John Aspinall

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Person.png John Aspinall   WebsiteRdf-icon.png
(Bookmaker, Gambler, Businessman, Zoo keeper)
John Aspinall.jpg
Born John Victor Aspinall
11 June 1926
Delhi, India
Died 29 June 2000 (Age 74)
Westminster, London
Nationality British
Alma mater Jesus College (Oxford)
Children • 2 sons:
• Damian
• Bassa 1 daughter
• Amanda
• 2 stepsons: Jason
• Amos
Parents • George Bruce
• soldier
• Mary Grace Horn
Spouse Jane Hastings
Party Referendum Party

John Aspinall, also known as Aspers (11 June 1926 – 29 June 2000) was a British zoo owner and gaming club host. From middle class beginnings he used gambling to move upwardly to the highest echelons of English society in the 1960s.[1]

Clermont Club

In 1962, Aspers founded the Clermont Club in London's Mayfair. The club which was named after Lord Clermont – a well-known gambler who had previously owned the building in Berkeley Square – boasted five dukes, five marquesses, twenty earls and two cabinet ministers among its original membership which included Lord Lucan. The Clermont Club was backed by Aspers' wealthy friend James Goldsmith.[2]

Zoo owner

With proceeds from his gambling activities, Aspers purchased Howletts country house and estate near Canterbury, Kent where he set up a private zoo, Howletts Zoo, in the grounds. In 1973, because he needed further space for his animal collection, Aspinall bought Port Lympne near Hythe, Kent. He opened Howletts to the public in 1975, and Port Lympne Zoo in 1976. He embarked on a 10-year programme to restore Port Lympne Mansion previously owned by society host Sir Philip Sassoon. Both Howletts and Port Lympne have been run by the John Aspinall Foundation since 1984.[3]

"Suicide" of Lord Lucan

Aspers claimed that his friend Lord Lucan, whose 1974 disappearance remained a mystery, had committed suicide by scuttling his motorboat and jumping into the English Channel with a stone tied around his body.[4] According to the journalist Lynn Barber, in an interview in 1990, Aspinall made a slip of the tongue indicating Lucan had remained Aspinall's friend beyond the date of the alleged suicide.[5] On 18 February 2012, Glenn Campbell of BBC News reported that John Aspinall's ex-secretary (using the alias of Jill Findlay) had disclosed that she was invited into meetings where Aspinall and Goldsmith, the multi-millionaire businessman, discussed Lucan.[6] She further said, that on two occasions, between 1979 and 1981, Aspinall had instructed her to book trips to Africa (Kenya and Gabon) for Lucan's children. The arrangement was to allow Lucan to see his children from a distance, but not to meet them or speak to them.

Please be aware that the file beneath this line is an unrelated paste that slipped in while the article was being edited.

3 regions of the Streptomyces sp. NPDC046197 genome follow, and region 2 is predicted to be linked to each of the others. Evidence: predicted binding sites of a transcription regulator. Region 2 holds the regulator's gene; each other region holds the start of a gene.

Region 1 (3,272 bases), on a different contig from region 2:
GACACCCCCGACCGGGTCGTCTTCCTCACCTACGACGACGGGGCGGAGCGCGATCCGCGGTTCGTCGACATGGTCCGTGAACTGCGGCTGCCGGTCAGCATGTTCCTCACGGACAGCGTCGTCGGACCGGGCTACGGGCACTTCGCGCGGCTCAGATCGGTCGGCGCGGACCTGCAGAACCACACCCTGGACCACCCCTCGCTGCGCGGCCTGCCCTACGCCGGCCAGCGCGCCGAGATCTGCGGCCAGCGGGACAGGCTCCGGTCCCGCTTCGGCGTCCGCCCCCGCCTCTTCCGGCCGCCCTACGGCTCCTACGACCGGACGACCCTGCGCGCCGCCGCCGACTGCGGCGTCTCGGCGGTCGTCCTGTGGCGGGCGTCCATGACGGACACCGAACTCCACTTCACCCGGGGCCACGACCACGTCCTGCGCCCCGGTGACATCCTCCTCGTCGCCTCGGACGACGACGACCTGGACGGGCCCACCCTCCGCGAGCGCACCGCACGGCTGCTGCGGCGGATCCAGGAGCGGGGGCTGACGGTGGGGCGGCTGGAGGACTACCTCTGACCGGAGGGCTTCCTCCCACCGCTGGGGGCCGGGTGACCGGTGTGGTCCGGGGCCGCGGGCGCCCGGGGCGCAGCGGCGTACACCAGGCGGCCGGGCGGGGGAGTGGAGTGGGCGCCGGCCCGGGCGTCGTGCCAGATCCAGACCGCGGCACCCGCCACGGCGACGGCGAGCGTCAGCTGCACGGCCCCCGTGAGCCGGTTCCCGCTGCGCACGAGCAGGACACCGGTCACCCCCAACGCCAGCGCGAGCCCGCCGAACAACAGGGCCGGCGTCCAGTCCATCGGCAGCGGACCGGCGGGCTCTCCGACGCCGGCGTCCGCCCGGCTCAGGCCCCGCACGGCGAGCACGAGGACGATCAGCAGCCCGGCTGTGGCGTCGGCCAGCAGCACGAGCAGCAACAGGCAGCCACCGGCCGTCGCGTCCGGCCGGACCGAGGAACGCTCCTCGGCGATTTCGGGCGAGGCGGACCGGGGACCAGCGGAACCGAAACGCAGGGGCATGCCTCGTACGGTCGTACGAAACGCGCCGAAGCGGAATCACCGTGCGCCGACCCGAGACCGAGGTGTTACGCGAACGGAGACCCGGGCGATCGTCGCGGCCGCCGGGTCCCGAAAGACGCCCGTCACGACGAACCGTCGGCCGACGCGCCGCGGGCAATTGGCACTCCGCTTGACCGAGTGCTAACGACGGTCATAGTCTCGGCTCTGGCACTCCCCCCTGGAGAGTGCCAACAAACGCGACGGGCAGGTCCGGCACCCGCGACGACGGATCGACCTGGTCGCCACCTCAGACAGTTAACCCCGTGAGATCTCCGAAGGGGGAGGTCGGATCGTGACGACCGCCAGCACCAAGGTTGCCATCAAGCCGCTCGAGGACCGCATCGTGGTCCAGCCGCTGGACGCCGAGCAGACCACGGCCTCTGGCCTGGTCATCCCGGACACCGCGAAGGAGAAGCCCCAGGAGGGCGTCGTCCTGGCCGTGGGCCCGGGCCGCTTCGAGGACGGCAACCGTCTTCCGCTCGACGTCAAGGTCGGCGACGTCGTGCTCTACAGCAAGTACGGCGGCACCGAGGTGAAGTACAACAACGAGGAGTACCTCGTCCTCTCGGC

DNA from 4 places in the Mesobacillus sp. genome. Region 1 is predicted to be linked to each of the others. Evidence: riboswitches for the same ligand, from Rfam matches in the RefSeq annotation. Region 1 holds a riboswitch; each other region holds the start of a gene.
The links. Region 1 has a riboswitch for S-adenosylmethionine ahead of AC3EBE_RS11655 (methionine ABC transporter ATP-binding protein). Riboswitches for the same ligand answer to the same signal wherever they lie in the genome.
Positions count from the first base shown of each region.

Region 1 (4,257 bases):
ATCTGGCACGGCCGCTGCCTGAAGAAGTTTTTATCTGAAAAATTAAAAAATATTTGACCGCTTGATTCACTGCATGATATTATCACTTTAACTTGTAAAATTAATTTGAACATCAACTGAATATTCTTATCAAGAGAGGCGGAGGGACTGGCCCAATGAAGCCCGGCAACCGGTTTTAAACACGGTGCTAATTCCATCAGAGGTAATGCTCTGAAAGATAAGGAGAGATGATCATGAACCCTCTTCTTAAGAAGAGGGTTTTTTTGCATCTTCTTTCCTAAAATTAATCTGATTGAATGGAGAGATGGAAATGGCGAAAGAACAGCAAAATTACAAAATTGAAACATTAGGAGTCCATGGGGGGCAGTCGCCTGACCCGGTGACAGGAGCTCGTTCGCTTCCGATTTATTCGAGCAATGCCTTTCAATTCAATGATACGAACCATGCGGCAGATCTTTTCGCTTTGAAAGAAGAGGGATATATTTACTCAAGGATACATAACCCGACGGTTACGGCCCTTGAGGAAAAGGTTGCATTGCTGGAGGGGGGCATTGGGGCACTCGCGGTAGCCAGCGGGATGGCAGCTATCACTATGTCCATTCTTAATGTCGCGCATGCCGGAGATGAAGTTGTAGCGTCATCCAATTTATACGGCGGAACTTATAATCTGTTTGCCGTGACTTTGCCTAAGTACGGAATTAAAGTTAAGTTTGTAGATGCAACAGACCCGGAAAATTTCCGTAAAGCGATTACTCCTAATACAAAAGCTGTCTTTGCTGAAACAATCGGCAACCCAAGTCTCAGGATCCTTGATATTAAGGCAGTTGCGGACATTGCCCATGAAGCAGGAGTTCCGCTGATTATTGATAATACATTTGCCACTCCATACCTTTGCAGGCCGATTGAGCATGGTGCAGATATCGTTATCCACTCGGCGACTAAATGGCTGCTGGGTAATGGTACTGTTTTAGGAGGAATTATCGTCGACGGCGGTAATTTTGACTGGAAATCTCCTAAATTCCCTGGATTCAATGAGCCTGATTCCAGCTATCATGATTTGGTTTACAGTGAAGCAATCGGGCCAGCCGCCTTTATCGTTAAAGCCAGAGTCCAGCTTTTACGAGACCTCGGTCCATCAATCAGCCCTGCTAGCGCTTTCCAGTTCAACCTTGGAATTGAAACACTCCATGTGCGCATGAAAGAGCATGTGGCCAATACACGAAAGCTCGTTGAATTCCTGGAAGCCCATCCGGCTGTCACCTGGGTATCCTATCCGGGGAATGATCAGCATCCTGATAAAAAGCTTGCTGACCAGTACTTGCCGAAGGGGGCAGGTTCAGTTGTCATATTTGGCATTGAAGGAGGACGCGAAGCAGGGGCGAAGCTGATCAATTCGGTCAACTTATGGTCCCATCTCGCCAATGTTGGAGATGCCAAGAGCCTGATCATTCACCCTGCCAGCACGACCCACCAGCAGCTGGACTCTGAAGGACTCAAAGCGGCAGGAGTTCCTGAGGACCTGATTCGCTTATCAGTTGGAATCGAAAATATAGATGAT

Referendum Party

Aspinall stood as Sir James Goldsmith's Referendum Party candidate in Folkestone and Hythe at the 1997 General Election, polling 4,188 votes against the Tory Michael Howard (now Baron Howard of Lympne) who won the seat with 20,313 votes.[7]



References

  1. Wright, Jade, "Expect fireworks", Liverpool Echo, 23 February 2009
  2. "Secrets of the Clermont con". Daily Mail. 23 July 2007. Retrieved 2 May 2009.<templatestyles src="Module:Citation/CS1/styles.css"></templatestyles>
  3. Watson-Smyth, Kate (8 February 2000). "Aspinal Zoo Fatalities". The Independent. London. Retrieved 6 May 2010.<templatestyles src="Module:Citation/CS1/styles.css"></templatestyles>
  4. "Lucan 'committed suicide'". BBC News. 13 February 2000. Retrieved 6 May 2010.<templatestyles src="Module:Citation/CS1/styles.css"></templatestyles>
  5. Barber, Lynn (2 July 2000). "Lord Lucan's last secret goes to the grave among gorillas". The Guardian. London. Retrieved 6 May 2010.<templatestyles src="Module:Citation/CS1/styles.css"></templatestyles>
  6. "Witnesses reveal Lord Lucan's 'secret life in Africa'". BBC News. 18 February 2012. Retrieved 19 February 2012.<templatestyles src="Module:Citation/CS1/styles.css"></templatestyles>
  7. "Lord Howard of Lympne"